How does competition affect the gender gap?

Barcelona GSE Focus

“You should know how many incompetent men I had to compete with – in vain!” this is what Inge Lehmann, the first female seismologist and geophysicist in human history, said to describe the discrimination and competitive pressure she faced just for being a woman in a profession dominated by men.

The clearly unbalanced composition of professions by gender is unfortunately a phenomenon not only related to seismology or to past centuries. Women are underrepresented at the top of many professions and moreover, ceteris paribus, they tend to earn less than equally educated and equally experienced men. This gender gap has become a central concern in economics because its sources are still unclear. As Inge Lehmann correctly pointed out, discrimination is for sure a part of the picture, but is it the only cause of such disparities? How can we be sure that there is discrimination if we cannot objectively measure men’s and women’s performance?

In their Barcelona GSE Working Paper (No. 879), “Competitive Pressure Widens the Gender Gap in Performance: Evidence from a Two-Stage Competition in Mathematics,” Nagore Iriberri and Pedro Rey-Biel address such questions and find that, as Oscar Wilde said, “the truth is rarely pure and never simple.” In particular, the authors empirically show that the level of competitiveness of the work environment can widen the gender gap due to the different behavioral responses of women and men in front of competition.

Recent empirical findings have shown that women perform equally well than men in non-competitive environments while they tend to perform worse when facing competition. Iriberri and Rey-Biel show that this fact also has dynamic implications that can have important consequences for labor markets. The authors use a very fitting dataset to empirically prove that men and women tend to react differently to increases in competitive pressure. The more competitive the environment becomes, the worse women perform on average.

Empirical strategy and results

The authors use a dataset that is particularly well fitted to study the effect of increases in competitive pressure on different genders because it allows to measure in an objective way how different individuals perform. They collect data from a regional two-stage contest in mathematics for students ages 10-16. Students compete separated by age and they must complete a 90-minutes 25 multiple choice question math test in each of two stages. About 40,000 students compete in the first stage and only about 2,800 make it to the second stage where 146 students are selected as the best performers. That is, the authors are able to follow the same individual through the two stages, assuming she or he passes the first one, and measure the performance. The second stage is structured in a way that the questions are harder than the first one hence increasing even more the pressure already present due to the contest format.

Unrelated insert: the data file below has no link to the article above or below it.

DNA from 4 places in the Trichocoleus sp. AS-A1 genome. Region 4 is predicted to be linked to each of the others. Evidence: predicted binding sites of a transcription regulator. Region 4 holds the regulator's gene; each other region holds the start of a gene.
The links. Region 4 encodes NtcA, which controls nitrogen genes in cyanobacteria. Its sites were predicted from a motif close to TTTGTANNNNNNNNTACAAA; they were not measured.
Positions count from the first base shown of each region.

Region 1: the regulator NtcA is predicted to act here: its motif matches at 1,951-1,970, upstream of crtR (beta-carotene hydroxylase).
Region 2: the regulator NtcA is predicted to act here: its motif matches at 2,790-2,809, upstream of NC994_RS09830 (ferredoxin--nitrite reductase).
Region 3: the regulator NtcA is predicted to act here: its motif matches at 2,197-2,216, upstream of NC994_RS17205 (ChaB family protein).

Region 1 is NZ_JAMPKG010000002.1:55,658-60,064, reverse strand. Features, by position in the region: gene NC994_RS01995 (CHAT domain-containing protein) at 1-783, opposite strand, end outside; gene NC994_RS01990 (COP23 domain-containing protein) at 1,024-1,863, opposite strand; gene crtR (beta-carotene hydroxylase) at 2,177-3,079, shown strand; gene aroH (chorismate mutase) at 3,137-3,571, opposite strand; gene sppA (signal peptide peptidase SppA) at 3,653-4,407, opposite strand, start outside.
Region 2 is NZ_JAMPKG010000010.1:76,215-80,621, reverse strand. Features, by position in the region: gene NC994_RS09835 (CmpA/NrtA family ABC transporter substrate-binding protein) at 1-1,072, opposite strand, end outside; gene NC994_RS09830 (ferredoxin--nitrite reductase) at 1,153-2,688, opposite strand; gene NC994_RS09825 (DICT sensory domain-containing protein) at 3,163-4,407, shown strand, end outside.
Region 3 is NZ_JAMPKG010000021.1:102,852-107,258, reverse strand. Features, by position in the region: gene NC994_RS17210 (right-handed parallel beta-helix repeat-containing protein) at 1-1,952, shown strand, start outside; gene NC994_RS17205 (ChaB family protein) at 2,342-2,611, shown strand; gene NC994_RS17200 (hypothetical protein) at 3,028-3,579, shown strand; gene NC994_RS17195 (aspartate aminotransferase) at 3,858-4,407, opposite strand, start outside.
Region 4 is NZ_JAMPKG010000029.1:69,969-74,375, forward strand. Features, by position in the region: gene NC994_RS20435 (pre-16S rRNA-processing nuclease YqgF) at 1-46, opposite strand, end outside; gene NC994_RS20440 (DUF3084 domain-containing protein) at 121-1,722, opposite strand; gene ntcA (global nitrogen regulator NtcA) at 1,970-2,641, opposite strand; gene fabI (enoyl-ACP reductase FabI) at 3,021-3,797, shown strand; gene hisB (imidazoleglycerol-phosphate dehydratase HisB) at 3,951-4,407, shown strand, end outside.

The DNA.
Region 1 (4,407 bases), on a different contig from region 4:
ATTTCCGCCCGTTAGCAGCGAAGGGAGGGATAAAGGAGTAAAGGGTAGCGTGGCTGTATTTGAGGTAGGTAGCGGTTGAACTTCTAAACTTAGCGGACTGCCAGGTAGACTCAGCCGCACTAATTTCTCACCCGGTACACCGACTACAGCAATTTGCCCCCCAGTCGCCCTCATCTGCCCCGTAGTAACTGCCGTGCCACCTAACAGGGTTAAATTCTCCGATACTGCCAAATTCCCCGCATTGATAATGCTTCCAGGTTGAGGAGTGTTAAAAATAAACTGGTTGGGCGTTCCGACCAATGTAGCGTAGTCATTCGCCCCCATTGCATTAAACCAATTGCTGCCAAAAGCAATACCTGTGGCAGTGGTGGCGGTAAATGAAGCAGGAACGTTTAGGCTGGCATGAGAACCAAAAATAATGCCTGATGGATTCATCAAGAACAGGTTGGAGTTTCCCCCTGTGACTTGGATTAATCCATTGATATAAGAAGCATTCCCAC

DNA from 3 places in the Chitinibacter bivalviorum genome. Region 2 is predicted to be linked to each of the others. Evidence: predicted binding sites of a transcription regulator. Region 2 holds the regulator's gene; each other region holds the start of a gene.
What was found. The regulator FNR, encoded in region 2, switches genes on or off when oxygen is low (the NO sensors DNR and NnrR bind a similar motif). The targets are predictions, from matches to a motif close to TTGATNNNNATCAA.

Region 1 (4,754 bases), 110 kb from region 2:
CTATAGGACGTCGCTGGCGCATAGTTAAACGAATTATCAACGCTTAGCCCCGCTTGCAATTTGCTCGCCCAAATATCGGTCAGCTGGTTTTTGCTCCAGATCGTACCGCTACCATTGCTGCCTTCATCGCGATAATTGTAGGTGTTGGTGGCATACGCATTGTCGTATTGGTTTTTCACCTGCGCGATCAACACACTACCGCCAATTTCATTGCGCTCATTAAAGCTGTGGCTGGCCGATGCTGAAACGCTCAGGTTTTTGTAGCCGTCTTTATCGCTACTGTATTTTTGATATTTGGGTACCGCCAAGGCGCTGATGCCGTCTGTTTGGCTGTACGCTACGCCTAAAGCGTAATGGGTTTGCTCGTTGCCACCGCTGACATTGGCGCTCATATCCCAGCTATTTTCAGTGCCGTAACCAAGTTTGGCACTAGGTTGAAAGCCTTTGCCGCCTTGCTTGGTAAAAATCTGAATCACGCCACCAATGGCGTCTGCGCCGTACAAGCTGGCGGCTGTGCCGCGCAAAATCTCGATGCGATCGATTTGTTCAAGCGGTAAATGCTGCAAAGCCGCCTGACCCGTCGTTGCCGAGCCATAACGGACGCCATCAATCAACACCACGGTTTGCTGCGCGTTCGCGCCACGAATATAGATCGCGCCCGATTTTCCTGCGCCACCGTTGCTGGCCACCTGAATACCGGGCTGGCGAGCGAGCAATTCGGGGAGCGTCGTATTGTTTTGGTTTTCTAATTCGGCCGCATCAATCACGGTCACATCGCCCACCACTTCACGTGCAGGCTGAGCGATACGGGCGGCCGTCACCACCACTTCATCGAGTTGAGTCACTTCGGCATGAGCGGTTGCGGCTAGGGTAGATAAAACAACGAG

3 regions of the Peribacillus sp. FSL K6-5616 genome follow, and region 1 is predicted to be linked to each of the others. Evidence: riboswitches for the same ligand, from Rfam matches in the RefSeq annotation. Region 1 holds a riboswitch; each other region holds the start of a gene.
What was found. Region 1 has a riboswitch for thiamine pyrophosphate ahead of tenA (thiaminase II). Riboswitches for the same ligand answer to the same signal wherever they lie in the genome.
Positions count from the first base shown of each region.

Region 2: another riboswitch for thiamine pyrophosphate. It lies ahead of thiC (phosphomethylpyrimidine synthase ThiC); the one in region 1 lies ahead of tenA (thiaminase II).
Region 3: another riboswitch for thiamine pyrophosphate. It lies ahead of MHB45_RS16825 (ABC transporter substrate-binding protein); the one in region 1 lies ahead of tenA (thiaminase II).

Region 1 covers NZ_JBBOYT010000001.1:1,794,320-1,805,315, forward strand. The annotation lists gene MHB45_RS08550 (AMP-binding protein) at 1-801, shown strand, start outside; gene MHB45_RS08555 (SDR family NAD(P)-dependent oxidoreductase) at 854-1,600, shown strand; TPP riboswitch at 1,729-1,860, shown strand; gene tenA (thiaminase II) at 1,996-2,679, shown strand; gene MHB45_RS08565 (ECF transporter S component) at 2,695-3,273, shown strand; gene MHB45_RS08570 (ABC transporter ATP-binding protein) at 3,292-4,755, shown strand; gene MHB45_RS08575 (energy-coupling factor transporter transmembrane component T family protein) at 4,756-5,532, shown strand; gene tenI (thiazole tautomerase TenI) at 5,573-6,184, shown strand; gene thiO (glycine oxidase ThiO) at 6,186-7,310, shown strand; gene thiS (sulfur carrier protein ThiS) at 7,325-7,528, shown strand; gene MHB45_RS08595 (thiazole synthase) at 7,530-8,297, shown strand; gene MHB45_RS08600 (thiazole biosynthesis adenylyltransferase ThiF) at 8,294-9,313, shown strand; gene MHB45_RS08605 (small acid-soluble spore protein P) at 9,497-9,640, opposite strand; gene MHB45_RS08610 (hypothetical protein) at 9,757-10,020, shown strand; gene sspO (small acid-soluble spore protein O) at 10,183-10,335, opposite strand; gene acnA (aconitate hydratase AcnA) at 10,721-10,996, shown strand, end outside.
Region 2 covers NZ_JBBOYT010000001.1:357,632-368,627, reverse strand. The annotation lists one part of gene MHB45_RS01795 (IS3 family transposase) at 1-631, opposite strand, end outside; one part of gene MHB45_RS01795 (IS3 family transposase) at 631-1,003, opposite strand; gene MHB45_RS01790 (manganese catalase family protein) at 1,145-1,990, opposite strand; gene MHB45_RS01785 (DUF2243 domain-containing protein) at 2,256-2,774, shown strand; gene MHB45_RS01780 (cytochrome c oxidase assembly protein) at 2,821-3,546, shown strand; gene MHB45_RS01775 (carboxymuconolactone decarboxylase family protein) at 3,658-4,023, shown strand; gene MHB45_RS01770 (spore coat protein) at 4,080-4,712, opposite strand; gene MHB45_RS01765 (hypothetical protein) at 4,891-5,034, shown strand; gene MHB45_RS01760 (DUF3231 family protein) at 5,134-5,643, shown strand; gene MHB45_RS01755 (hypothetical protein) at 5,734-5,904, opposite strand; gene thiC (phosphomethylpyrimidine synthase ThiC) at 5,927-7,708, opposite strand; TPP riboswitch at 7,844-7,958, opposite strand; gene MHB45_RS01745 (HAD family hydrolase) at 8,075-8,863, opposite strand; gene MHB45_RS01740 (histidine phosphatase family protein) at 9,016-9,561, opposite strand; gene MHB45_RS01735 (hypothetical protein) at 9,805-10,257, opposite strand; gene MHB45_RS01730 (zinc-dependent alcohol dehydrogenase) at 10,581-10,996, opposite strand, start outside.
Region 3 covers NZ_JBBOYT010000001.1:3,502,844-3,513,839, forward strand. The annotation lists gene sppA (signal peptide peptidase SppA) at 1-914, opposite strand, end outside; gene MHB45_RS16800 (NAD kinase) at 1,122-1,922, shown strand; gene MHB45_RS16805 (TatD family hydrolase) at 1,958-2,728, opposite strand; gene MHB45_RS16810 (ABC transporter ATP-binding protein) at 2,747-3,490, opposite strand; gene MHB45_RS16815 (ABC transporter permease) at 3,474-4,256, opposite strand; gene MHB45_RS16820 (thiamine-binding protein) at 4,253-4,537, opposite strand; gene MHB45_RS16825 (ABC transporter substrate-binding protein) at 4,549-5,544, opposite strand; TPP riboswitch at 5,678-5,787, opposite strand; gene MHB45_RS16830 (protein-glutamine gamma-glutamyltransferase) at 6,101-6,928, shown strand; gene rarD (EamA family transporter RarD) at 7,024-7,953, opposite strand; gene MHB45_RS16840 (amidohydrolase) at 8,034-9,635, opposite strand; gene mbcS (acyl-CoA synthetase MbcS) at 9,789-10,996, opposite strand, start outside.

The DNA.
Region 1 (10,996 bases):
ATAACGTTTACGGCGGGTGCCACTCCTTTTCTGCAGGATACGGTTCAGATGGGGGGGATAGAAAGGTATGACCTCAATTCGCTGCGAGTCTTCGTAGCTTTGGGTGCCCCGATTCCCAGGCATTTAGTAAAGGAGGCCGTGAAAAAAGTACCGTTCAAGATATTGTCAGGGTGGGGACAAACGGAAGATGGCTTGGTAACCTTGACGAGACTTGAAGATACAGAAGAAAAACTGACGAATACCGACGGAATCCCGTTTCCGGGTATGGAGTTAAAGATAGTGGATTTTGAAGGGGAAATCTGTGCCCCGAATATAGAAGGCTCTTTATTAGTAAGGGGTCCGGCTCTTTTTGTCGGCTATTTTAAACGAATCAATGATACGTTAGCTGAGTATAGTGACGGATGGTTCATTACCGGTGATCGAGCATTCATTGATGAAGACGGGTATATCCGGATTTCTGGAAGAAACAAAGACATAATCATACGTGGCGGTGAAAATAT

The data are staggering. While 44% of the initial participants are females, only 34% of participant to the second stage and a meagre 13% of the 146 winners are females. Obviously these differences might be due to the fact that male participants were just better than the female ones for this particular sample, but this is not the case. The authors can control for math background of the participants, e.g. their grades at school. They find that even if women and men tend to have similar grades at school, men perform better than women in the first stage of the contest and that the performance gap increases in the second stage. Males earn 4.9 test points more in the first stage and the gap widens in the second stage by additional 2.4 points. Interestingly enough, the increase in gender gap due to the increase in competitive pressure does not come from a higher percentage of mistakes made by women, instead it is due to a higher number of omitted questions.

Thanks to their extensive dataset, the authors are also able to show that this gap is not due to discrimination or women failing the more difficult questions; quite the opposite. In fact, what they demonstrate is that there is no discrimination between genders and that women tend to underperform in relatively easier questions. The authors stress that the underlying mechanism remains unclear, for example whether it is due to gender differences in motivation, test preparation or parental encouragement. In any case, the authors show that the dynamic implications of increases in competitive pressure can be crucial for labor market outcomes because men and women have different responses to such changes in the environment. This is a key insight that cannot be overlooked when trying to design better integration policies and it points to the fact that the crucial word in Inge Lehmann’s quote is competition. It might be the case that the emphasis of modern economies and societies on competition and its benefits are the true inheritance of our androcentric past given that history and so institutions are written and designed by the winners.

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